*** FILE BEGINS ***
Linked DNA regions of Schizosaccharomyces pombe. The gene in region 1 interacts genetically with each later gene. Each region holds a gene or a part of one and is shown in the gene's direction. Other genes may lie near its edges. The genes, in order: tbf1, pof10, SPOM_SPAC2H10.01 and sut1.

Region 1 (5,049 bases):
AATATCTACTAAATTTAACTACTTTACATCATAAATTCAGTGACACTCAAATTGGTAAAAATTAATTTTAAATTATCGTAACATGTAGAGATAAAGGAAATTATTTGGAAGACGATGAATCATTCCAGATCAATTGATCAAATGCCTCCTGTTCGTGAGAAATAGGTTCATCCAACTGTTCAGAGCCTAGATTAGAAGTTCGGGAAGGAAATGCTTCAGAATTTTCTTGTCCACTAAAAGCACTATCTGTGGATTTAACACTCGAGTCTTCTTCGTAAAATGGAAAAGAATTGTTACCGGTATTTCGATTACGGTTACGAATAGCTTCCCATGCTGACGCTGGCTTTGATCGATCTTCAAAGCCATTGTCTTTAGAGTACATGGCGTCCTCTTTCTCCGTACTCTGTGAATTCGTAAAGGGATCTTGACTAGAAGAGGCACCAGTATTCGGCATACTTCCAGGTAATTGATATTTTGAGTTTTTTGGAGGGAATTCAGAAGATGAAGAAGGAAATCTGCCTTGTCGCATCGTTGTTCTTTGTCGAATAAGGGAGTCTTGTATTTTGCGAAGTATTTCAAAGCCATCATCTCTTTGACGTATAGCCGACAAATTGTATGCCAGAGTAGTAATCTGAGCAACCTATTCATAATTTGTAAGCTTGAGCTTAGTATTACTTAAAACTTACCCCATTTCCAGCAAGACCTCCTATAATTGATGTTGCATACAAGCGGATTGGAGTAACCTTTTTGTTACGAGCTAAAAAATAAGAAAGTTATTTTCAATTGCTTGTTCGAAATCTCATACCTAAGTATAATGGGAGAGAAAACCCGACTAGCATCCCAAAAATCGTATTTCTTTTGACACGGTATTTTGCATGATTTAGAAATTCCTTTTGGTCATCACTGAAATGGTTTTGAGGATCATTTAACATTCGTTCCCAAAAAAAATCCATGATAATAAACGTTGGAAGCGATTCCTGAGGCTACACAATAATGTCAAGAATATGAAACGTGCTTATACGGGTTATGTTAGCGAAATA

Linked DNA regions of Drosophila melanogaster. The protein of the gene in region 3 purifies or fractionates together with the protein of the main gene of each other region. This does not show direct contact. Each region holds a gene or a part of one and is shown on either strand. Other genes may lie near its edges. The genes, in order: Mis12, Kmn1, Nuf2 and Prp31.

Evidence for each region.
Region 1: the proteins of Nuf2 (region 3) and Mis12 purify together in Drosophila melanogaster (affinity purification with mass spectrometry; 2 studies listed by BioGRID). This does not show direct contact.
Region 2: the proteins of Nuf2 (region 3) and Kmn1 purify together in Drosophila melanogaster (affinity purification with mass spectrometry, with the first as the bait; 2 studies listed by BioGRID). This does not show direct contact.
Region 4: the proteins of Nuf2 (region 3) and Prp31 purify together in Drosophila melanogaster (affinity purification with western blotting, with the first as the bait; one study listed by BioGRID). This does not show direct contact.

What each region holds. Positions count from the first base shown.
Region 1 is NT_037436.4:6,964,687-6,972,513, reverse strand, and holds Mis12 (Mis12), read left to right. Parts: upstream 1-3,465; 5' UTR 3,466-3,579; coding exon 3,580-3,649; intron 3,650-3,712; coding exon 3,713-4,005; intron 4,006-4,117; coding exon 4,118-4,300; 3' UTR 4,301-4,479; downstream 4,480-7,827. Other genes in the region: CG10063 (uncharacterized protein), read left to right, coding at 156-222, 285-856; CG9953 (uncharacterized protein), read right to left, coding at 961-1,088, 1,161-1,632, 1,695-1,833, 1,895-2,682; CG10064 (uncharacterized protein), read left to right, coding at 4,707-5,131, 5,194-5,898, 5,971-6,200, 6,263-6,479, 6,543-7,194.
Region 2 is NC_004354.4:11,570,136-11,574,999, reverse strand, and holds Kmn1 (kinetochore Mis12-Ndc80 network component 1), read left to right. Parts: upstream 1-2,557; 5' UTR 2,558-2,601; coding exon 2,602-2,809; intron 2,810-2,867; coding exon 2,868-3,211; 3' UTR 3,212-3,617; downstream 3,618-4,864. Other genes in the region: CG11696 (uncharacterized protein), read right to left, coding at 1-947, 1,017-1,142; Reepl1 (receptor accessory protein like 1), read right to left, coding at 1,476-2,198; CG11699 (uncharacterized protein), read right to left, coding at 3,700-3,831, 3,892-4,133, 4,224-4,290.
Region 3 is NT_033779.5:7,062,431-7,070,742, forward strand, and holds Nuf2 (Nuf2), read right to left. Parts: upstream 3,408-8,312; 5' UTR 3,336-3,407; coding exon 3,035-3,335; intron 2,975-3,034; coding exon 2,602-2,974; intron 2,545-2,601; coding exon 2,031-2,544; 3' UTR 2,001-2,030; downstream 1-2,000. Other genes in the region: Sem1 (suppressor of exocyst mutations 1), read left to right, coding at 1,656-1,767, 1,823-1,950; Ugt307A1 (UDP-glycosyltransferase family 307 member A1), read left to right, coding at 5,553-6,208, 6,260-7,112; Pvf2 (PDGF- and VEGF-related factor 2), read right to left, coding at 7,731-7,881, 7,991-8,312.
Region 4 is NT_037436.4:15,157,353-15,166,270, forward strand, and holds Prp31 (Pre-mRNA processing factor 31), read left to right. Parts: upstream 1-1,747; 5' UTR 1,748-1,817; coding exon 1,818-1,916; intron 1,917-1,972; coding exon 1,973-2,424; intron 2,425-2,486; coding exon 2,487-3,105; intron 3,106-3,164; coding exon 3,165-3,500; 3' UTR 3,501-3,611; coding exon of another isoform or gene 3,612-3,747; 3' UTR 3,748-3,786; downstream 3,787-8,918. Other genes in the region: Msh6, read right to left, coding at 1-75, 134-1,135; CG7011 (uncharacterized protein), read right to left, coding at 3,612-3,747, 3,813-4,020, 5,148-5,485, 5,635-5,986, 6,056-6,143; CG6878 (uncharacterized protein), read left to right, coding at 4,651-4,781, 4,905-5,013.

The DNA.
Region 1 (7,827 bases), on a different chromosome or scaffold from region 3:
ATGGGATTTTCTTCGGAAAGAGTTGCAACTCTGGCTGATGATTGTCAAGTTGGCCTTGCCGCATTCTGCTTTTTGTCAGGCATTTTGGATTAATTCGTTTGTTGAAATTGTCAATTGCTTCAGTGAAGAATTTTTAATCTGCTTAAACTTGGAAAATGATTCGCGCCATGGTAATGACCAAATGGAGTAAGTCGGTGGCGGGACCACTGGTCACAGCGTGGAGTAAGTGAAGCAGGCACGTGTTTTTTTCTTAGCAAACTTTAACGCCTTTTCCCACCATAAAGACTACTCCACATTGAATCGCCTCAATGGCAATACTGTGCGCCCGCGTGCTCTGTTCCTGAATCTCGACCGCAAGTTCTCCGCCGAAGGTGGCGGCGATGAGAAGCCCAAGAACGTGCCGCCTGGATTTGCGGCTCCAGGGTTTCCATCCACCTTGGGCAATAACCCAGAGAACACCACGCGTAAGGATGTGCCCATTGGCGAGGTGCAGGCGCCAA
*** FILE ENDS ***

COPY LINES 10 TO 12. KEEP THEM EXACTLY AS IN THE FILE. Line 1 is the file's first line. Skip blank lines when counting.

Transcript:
Region 1 is NT_037436.4:6,964,687-6,972,513, reverse strand, and holds Mis12 (Mis12), read left to right. Parts: upstream 1-3,465; 5' UTR 3,466-3,579; coding exon 3,580-3,649; intron 3,650-3,712; coding exon 3,713-4,005; intron 4,006-4,117; coding exon 4,118-4,300; 3' UTR 4,301-4,479; downstream 4,480-7,827. Other genes in the region: CG10063 (uncharacterized protein), read left to right, coding at 156-222, 285-856; CG9953 (uncharacterized protein), read right to left, coding at 961-1,088, 1,161-1,632, 1,695-1,833, 1,895-2,682; CG10064 (uncharacterized protein), read left to right, coding at 4,707-5,131, 5,194-5,898, 5,971-6,200, 6,263-6,479, 6,543-7,194.
Region 2 is NC_004354.4:11,570,136-11,574,999, reverse strand, and holds Kmn1 (kinetochore Mis12-Ndc80 network component 1), read left to right. Parts: upstream 1-2,557; 5' UTR 2,558-2,601; coding exon 2,602-2,809; intron 2,810-2,867; coding exon 2,868-3,211; 3' UTR 3,212-3,617; downstream 3,618-4,864. Other genes in the region: CG11696 (uncharacterized protein), read right to left, coding at 1-947, 1,017-1,142; Reepl1 (receptor accessory protein like 1), read right to left, coding at 1,476-2,198; CG11699 (uncharacterized protein), read right to left, coding at 3,700-3,831, 3,892-4,133, 4,224-4,290.
Region 3 is NT_033779.5:7,062,431-7,070,742, forward strand, and holds Nuf2 (Nuf2), read right to left. Parts: upstream 3,408-8,312; 5' UTR 3,336-3,407; coding exon 3,035-3,335; intron 2,975-3,034; coding exon 2,602-2,974; intron 2,545-2,601; coding exon 2,031-2,544; 3' UTR 2,001-2,030; downstream 1-2,000. Other genes in the region: Sem1 (suppressor of exocyst mutations 1), read left to right, coding at 1,656-1,767, 1,823-1,950; Ugt307A1 (UDP-glycosyltransferase family 307 member A1), read left to right, coding at 5,553-6,208, 6,260-7,112; Pvf2 (PDGF- and VEGF-related factor 2), read right to left, coding at 7,731-7,881, 7,991-8,312.